The rise of defense tech is bringing Silicon Valley back to its roots

The rise of defense tech is bringing Silicon Valley back to its roots

Josh Wolfe is the managing partner and co-founder of Lux Capital, a multi-stage venture capital firm, where he invests in deep tech companies ranging from space and advanced manufacturing to biotechnology and defense.

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The TechCrunch Global Affairs Project examines the increasingly intertwined relationship between the tech sector and global politics.

The timeless quest for national competitive advantage has accelerated with globalization. During the Cold War, the United States and the U.S.S.R. fought an ideological and a military race, but never one over consumer products: No American was interested in buying a Soviet toaster.

Now, the lines are blurred; countries are fighting across their entire economies and every domain of warfare for advantage. Technological supremacy in consumer and enterprise products feeds directly into the great power race for air, land, sea, space and cyber.

Startup founders and engineers are increasingly recognizing their role in this fight, as well. These people are not George W. Bush-style jingoists, but they do want to support liberal democracy and make sure people on the frontlines have the best tools to do their jobs.

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That’s a major shift from the last several decades when antiwar sentiment in the Bay Area that originated in the protests over the Vietnam War intensified into antiwar protests against the wars in Afghanistan and particularly Iraq. Despite some high-profile protests against working on national security contracts in recent years, we are now seeing a return to Silicon Valley’s original culture of pioneering defense tech to protect the American homeland and its allies from adversaries. Indeed, more and more people want to work exclusively with the Pentagon and our allies on defense tech, particularly as confronting the rise of China has become one of the few truly bipartisan positions in a polarized Washington.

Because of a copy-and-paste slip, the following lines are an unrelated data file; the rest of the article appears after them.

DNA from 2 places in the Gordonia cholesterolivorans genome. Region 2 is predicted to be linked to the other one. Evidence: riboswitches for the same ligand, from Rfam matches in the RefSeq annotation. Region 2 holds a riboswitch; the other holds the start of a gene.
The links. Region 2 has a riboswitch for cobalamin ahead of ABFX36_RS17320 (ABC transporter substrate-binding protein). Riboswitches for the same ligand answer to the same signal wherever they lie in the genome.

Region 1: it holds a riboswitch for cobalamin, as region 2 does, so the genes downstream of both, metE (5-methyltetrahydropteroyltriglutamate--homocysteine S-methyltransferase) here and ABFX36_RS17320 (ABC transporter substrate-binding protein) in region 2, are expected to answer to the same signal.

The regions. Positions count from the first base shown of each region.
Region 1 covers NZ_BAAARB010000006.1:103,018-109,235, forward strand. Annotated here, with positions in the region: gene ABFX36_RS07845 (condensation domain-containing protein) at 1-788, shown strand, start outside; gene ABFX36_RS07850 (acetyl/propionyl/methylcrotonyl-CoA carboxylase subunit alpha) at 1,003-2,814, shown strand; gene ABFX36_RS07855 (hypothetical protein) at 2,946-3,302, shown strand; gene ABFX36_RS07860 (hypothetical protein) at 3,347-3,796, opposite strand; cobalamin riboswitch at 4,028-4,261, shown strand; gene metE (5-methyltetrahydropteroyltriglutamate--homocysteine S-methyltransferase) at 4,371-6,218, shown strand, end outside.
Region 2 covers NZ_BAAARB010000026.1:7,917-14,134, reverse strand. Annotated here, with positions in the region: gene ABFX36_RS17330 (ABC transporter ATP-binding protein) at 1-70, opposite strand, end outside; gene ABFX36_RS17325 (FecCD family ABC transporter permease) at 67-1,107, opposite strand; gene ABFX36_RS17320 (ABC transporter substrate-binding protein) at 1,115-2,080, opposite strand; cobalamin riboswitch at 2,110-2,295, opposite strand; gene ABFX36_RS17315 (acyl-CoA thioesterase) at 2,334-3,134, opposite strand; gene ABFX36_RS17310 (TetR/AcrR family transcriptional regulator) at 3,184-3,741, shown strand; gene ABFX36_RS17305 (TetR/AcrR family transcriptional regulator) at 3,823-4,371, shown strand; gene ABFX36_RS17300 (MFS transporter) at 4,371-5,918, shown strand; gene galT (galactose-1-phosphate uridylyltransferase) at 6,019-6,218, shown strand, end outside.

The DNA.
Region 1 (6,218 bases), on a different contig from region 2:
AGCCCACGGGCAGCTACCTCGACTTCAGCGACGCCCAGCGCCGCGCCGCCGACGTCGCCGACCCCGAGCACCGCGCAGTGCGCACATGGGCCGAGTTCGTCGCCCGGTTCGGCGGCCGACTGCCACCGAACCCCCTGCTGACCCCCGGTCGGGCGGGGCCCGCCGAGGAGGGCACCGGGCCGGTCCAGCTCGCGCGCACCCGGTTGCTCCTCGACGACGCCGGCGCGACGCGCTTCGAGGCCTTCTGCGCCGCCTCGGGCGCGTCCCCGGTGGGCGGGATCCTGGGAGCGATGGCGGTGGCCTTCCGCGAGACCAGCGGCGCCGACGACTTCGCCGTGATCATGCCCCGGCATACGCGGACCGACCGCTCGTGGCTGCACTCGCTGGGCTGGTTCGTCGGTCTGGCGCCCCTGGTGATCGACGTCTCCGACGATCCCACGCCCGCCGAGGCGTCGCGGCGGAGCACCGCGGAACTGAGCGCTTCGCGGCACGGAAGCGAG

For engineers diving into defense tech, the challenges and opportunities in every domain are extensive. In the air, China is believed to have successfully tested a hypersonic missile — a technology that the United States is considered years away from obtaining based on intelligence estimates. Given the speed of its travel and the inability of sensors to detect it, a hypersonic missile would render much of America’s current air defense systems ineffective.

We’re also seeing the emergence of an entirely new air threat: Swarms of cheap and violent drones that can be deployed rapidly with nary a human operator in sight. U.S. general Frank McKenzie recently dubbed these “Costco drones” after the warehouse retailer, and we’re likely to see countries with tiny defense budgets capable of overwhelming well-equipped U.S. forces.

Similarly at sea, we’re seeing a shift from large and expensive aircraft carriers manned by thousands of sailors to small, cheap, and autonomous vessels. Governments (or non-state actors) can now disrupt critical sea trade lanes in ways that are very difficult to defend against. Meanwhile, beneath the waters, there is a growing capability for adversaries to tap into and disrupt undersea internet cables that carry a growing bulk of the global economy.

In space, Russia just a few weeks ago tested a direct-ascent, anti-satellite weapon that destroys individual satellites. Such an attack could annihilate GPS and global communications (and the commerce, transportation, and logistics that depends on them), as well as potentially render much of near-earth space unusable for satellites due to the resulting debris. These weapons are hard to detect and even harder to stop with existing defense technologies.